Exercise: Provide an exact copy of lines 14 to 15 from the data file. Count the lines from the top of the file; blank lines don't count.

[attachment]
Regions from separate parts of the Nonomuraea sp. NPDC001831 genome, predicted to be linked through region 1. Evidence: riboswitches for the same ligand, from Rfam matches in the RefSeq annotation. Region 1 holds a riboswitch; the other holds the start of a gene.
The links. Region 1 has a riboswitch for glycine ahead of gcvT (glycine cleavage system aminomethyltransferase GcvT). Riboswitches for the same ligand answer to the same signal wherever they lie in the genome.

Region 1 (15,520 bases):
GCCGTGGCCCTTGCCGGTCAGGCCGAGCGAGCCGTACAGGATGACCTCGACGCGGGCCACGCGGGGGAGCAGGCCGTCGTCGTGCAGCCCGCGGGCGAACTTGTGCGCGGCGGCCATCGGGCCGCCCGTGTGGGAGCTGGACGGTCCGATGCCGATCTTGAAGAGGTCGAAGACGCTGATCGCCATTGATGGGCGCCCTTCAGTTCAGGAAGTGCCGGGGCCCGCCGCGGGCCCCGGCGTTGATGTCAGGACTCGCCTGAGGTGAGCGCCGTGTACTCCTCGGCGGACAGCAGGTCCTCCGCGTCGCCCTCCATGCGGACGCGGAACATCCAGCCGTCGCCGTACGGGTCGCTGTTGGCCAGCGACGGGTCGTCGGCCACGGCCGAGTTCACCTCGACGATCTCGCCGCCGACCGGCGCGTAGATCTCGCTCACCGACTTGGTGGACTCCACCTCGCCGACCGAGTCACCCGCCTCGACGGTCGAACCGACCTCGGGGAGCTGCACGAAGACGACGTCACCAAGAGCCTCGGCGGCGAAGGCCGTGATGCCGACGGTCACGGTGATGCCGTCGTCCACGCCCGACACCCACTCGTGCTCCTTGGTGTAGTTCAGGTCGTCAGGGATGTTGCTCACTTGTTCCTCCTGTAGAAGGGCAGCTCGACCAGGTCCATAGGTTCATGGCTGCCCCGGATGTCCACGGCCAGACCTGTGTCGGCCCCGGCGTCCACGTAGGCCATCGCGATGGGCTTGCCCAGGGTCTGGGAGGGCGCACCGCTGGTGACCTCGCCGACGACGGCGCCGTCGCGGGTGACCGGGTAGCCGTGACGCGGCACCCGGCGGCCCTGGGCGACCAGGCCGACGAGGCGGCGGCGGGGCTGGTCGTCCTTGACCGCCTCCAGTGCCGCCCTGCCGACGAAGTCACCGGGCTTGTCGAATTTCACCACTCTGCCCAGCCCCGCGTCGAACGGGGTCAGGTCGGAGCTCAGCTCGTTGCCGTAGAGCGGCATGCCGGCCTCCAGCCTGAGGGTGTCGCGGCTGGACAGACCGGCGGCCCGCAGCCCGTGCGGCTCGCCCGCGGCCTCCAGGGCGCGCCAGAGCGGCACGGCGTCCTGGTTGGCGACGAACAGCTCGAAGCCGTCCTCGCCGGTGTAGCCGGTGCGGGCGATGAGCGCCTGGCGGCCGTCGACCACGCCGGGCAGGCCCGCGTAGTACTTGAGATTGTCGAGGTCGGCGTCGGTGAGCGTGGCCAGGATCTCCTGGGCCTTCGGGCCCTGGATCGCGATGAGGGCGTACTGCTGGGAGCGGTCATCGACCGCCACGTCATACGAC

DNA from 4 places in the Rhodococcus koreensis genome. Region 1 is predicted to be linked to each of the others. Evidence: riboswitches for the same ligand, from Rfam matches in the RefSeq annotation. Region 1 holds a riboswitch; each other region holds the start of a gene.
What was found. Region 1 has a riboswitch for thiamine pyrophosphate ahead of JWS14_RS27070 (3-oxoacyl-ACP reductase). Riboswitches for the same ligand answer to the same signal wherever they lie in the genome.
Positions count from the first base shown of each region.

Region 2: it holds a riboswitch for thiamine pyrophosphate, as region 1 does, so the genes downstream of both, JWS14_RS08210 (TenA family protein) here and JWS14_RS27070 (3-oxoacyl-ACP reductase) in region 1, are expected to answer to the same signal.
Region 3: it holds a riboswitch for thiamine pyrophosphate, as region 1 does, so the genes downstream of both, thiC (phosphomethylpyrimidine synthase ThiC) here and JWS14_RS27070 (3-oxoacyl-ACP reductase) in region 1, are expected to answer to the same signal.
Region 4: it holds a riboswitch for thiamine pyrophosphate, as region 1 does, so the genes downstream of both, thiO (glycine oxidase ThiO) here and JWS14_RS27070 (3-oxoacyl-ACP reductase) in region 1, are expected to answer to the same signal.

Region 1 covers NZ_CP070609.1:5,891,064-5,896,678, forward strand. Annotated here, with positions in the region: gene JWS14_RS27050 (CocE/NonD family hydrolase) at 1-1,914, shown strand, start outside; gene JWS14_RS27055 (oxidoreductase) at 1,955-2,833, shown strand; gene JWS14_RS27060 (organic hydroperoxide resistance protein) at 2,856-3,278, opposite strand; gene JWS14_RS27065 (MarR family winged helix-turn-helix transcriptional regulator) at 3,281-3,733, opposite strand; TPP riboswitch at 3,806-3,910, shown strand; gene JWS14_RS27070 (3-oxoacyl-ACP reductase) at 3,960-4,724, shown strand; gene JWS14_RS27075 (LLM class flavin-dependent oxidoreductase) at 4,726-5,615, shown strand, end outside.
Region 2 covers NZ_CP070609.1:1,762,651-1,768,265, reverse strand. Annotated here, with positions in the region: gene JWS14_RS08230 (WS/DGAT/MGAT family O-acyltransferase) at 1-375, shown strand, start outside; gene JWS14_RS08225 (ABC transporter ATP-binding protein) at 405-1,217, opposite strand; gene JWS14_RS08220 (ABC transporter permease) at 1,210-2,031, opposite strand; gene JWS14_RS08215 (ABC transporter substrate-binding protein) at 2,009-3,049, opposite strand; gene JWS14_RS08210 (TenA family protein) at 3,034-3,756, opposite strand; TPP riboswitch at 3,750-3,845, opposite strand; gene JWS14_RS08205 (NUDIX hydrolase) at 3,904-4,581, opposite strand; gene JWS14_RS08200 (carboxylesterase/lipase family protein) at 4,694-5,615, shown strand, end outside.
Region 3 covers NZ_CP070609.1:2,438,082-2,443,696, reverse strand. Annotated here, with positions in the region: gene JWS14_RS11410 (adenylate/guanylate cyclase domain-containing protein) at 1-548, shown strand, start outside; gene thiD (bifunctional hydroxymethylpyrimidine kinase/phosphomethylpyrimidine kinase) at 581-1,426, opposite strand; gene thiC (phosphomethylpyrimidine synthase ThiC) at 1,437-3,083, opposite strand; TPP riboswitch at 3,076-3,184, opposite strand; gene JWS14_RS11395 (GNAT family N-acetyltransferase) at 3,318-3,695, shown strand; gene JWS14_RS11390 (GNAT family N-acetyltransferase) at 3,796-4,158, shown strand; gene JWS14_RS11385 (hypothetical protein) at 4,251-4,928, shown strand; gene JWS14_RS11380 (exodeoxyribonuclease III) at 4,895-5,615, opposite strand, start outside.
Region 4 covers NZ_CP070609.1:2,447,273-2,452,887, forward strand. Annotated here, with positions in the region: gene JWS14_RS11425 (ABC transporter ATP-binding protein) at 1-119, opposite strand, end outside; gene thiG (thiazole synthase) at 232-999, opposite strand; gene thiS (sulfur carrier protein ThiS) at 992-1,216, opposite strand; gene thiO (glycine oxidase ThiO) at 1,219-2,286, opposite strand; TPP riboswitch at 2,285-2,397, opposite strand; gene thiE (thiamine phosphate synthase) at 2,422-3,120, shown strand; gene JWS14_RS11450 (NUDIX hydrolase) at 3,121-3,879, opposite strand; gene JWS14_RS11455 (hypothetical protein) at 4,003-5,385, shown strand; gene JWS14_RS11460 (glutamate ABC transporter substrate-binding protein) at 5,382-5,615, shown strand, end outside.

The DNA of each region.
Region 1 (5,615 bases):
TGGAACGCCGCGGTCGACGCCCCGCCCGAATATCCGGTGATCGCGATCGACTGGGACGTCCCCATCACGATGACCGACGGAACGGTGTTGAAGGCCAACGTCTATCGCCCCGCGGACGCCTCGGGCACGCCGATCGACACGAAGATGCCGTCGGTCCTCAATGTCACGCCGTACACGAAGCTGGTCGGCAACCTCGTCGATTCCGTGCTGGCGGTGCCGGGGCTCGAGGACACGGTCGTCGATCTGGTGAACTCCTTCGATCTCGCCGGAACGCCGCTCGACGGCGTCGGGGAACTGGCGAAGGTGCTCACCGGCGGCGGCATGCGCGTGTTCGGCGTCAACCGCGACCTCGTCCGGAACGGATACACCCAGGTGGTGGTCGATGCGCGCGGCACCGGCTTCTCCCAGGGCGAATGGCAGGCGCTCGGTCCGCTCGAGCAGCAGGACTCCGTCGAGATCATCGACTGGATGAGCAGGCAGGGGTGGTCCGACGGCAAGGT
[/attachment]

Region 4 covers NZ_CP070609.1:2,447,273-2,452,887, forward strand. Annotated here, with positions in the region: gene JWS14_RS11425 (ABC transporter ATP-binding protein) at 1-119, opposite strand, end outside; gene thiG (thiazole synthase) at 232-999, opposite strand; gene thiS (sulfur carrier protein ThiS) at 992-1,216, opposite strand; gene thiO (glycine oxidase ThiO) at 1,219-2,286, opposite strand; TPP riboswitch at 2,285-2,397, opposite strand; gene thiE (thiamine phosphate synthase) at 2,422-3,120, shown strand; gene JWS14_RS11450 (NUDIX hydrolase) at 3,121-3,879, opposite strand; gene JWS14_RS11455 (hypothetical protein) at 4,003-5,385, shown strand; gene JWS14_RS11460 (glutamate ABC transporter substrate-binding protein) at 5,382-5,615, shown strand, end outside.

The DNA of each region.